Statistical analysis was performed using the StatPlus® 8 software package (AnalystSoft Inc., Alexandria, VA, USA). Data are presented as individual measurements. The Mann-Whitney test was used for comparisons of nonnormally distributed continuous data, and the Wilcoxon matched-pairs test was used for comparisons of nonnormally distributed paired data. Spearman’s rank order correlation coefficient was used to assess the relationships between continuous variables. All tests of statistical significance were two-sided. values of <0.05 were considered statistically significant.

3. Results

The reliability of the experimental setup as assessed by the Bland-Altman method is depicted in Figures 2(a)2(c). One hundred and thirty-six of 144 paired TFLR measurements differed by no more than 5% or 10 mL·min−1.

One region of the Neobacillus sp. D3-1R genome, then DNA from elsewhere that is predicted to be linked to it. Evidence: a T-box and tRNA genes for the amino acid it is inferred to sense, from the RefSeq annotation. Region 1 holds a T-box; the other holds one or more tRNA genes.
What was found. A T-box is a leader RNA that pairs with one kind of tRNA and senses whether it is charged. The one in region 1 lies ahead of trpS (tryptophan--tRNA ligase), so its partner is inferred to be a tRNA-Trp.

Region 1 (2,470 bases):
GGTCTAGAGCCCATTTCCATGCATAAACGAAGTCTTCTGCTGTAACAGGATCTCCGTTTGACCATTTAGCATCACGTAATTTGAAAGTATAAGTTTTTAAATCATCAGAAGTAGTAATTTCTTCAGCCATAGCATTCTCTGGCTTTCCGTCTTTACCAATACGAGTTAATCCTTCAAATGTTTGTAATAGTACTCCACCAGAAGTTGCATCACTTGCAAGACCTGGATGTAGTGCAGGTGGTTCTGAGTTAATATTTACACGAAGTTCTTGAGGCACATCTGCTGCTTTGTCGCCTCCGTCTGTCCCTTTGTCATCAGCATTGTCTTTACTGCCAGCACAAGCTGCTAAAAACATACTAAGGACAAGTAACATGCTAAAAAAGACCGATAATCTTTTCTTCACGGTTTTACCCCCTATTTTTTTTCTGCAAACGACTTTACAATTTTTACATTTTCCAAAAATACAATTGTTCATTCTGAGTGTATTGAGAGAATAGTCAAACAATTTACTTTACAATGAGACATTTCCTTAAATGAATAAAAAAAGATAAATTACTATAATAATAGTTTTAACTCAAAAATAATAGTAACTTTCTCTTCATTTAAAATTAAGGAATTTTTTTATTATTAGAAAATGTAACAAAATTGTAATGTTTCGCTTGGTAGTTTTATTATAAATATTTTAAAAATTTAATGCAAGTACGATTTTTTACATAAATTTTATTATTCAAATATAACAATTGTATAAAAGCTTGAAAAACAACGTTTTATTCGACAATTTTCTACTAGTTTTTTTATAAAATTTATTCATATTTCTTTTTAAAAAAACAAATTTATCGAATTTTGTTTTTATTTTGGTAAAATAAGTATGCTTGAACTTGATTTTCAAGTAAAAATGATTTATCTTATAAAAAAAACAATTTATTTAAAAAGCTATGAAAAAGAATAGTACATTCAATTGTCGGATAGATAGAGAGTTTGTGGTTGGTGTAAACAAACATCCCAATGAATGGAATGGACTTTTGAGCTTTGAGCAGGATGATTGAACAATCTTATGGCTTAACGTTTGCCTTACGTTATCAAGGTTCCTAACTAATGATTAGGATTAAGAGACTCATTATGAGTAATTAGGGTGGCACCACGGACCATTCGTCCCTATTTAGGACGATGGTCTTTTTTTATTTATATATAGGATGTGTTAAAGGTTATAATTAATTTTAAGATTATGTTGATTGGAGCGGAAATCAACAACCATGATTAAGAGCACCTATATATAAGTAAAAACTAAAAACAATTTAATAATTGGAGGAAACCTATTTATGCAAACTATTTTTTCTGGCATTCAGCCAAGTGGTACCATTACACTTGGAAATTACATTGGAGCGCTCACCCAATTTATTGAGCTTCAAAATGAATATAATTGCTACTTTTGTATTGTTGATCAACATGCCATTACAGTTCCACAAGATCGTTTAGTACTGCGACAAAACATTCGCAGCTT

Figure 2: Bland-Altman plot of paired transfenestration leakage rates of Portex Blue Line Ultra (+), TRACOE twist (×), or Rüsch Traceofix () tracheostomy tubes. TFLR: transfenestration leakage rate.

Differences in TFLR and TFP were observed between different types of tracheostomy tubes exposed to identical experimental conditions. Additionally, variations in TFLR and TFP were observed for each tracheostomy tube as the experimental conditions were modified.

TFLR ranged from 0.2% to 67.6% of minute ventilation, and TFP ranged from 1 to 16 mbar across the entire range of investigated combinations of types of tracheostomy tubes, temperatures, ventilation modes, and compliance settings.

Figures 3(a)3(c) illustrate the variations in TFLR at different temperature settings. Raising the temperature of the experimental setup from 21°C ± 1°C to 37°C ± 1°C resulted in no statistically significant changes in TFLR when using the Portex Blue Line Ultra tracheostomy tubes (). In contrast, TFLR decreased significantly when using the TRACOE twist and Rüsch Traceofix tubes ().